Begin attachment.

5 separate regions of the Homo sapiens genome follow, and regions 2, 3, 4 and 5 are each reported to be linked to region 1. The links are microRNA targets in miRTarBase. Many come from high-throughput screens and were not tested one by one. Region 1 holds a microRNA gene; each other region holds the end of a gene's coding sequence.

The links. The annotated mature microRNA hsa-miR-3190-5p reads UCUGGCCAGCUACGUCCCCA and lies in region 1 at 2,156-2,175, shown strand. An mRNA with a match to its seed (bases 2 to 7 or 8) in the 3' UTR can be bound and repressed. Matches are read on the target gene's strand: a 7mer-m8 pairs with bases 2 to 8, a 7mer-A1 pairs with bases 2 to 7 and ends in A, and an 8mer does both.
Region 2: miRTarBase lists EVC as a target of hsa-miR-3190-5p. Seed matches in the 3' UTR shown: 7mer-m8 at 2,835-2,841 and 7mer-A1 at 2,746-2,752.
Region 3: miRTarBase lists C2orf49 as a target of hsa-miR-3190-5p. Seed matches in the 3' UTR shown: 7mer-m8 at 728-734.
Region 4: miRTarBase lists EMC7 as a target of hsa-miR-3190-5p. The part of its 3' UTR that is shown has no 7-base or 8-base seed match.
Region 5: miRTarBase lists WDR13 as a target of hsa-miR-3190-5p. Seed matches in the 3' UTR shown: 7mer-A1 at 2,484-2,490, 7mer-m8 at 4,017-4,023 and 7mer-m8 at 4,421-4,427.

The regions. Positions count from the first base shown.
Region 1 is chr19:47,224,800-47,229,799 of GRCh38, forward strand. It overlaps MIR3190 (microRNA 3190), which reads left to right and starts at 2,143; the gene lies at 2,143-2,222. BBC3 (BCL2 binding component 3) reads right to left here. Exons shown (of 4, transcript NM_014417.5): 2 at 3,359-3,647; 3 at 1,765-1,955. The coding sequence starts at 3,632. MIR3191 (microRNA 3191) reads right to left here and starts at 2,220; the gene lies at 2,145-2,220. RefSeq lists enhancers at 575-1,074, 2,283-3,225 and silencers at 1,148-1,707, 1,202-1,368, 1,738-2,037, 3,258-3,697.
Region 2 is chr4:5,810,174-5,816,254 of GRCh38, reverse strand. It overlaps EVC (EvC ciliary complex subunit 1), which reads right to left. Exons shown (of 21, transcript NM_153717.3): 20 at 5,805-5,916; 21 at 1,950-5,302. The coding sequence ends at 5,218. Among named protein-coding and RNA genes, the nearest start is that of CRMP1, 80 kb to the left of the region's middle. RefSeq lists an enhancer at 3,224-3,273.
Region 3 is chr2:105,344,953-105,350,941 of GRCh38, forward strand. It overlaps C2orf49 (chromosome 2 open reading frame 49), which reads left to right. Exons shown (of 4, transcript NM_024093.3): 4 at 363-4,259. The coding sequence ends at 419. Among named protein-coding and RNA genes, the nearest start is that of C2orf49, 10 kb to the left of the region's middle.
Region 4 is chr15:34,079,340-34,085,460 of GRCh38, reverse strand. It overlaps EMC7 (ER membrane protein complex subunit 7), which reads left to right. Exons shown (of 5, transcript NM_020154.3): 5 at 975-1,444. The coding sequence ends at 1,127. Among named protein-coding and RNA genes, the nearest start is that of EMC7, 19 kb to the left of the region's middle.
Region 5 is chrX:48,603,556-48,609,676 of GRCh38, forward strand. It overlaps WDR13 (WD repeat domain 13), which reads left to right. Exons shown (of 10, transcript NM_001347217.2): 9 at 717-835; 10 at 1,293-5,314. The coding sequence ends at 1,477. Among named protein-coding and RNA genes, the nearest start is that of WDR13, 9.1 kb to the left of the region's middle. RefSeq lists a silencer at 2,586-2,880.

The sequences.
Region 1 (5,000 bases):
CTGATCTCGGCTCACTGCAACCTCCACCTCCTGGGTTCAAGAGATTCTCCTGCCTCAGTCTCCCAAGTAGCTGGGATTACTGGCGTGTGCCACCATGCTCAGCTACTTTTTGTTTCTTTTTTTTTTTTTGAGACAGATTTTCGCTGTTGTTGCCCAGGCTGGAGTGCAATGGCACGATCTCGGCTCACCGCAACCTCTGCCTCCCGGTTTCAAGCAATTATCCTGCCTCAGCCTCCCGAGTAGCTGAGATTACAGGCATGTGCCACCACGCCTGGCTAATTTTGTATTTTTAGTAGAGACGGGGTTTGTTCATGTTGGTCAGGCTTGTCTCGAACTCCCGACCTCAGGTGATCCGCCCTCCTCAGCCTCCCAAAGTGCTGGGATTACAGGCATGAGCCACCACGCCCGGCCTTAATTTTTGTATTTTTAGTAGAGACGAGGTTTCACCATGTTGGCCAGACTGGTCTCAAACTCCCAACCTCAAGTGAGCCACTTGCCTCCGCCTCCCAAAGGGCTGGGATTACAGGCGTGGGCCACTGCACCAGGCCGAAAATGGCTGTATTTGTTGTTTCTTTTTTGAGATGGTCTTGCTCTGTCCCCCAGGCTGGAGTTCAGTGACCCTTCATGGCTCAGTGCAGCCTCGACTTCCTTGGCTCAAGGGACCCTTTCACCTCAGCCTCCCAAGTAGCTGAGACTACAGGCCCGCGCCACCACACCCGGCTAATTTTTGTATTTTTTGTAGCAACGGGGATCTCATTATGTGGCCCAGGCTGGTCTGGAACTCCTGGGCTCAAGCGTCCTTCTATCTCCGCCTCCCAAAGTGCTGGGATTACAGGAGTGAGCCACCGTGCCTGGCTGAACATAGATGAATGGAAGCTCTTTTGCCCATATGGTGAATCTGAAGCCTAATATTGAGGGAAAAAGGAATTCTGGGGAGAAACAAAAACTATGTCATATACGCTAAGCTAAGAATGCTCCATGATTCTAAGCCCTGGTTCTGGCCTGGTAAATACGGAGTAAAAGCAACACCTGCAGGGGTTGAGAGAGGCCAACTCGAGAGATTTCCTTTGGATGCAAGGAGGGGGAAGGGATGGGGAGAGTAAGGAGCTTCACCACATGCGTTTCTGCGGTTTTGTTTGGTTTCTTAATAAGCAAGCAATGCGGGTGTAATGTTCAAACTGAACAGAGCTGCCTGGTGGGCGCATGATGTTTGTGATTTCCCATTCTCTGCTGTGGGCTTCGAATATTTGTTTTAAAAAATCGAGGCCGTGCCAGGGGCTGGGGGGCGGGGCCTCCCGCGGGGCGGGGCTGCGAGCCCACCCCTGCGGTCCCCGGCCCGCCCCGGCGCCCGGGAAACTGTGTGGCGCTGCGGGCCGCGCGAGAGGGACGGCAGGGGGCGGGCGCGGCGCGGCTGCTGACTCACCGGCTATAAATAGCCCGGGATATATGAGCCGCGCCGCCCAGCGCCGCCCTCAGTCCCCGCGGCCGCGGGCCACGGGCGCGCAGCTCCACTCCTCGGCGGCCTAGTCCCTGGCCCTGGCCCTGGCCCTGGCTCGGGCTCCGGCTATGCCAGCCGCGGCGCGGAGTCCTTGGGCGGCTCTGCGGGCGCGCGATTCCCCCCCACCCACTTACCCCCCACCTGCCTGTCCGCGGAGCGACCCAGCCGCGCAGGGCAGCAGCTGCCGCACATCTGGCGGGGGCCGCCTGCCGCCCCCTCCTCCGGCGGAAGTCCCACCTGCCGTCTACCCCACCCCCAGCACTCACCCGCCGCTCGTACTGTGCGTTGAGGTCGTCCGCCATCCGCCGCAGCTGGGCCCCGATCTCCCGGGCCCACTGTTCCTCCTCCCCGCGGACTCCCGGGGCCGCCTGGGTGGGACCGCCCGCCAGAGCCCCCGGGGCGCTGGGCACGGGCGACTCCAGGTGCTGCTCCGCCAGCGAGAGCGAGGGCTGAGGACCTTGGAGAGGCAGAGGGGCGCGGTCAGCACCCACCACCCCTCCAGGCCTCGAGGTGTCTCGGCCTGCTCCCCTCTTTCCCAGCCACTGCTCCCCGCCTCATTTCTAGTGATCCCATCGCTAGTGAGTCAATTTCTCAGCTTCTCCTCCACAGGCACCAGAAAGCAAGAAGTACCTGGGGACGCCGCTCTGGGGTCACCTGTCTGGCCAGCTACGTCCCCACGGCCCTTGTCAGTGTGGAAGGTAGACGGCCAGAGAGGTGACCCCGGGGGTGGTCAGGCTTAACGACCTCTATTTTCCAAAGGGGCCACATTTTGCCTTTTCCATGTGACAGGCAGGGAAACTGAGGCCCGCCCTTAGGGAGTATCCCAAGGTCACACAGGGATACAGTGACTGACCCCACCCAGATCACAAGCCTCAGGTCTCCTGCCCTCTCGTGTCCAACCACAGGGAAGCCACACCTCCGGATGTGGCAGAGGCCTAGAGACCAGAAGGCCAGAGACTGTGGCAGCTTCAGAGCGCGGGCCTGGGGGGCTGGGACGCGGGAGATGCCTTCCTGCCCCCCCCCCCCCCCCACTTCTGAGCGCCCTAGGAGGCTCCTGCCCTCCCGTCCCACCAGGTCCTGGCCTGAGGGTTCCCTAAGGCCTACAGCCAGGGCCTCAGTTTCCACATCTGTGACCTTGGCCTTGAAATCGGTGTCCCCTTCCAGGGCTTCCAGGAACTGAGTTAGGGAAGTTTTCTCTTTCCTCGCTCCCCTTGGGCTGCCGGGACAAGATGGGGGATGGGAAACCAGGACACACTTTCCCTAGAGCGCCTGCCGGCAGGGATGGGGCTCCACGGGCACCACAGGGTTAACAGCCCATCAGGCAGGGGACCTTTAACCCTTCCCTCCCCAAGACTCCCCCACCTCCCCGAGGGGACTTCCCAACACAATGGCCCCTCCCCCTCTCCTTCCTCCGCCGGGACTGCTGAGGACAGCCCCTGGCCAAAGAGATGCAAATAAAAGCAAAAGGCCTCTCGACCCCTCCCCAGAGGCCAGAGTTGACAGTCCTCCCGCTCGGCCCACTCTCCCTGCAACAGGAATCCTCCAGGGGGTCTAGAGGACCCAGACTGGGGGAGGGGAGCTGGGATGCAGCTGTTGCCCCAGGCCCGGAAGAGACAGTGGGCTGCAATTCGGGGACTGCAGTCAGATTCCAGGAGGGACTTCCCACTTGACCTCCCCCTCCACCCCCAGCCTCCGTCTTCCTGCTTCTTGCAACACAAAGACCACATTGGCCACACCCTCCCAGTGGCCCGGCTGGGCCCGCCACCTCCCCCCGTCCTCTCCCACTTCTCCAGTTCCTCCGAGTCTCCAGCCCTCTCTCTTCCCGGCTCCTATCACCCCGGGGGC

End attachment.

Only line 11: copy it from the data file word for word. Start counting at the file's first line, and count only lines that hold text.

Region 4 is chr15:34,079,340-34,085,460 of GRCh38, reverse strand. It overlaps EMC7 (ER membrane protein complex subunit 7), which reads left to right. Exons shown (of 5, transcript NM_020154.3): 5 at 975-1,444. The coding sequence ends at 1,127. Among named protein-coding and RNA genes, the nearest start is that of EMC7, 19 kb to the left of the region's middle.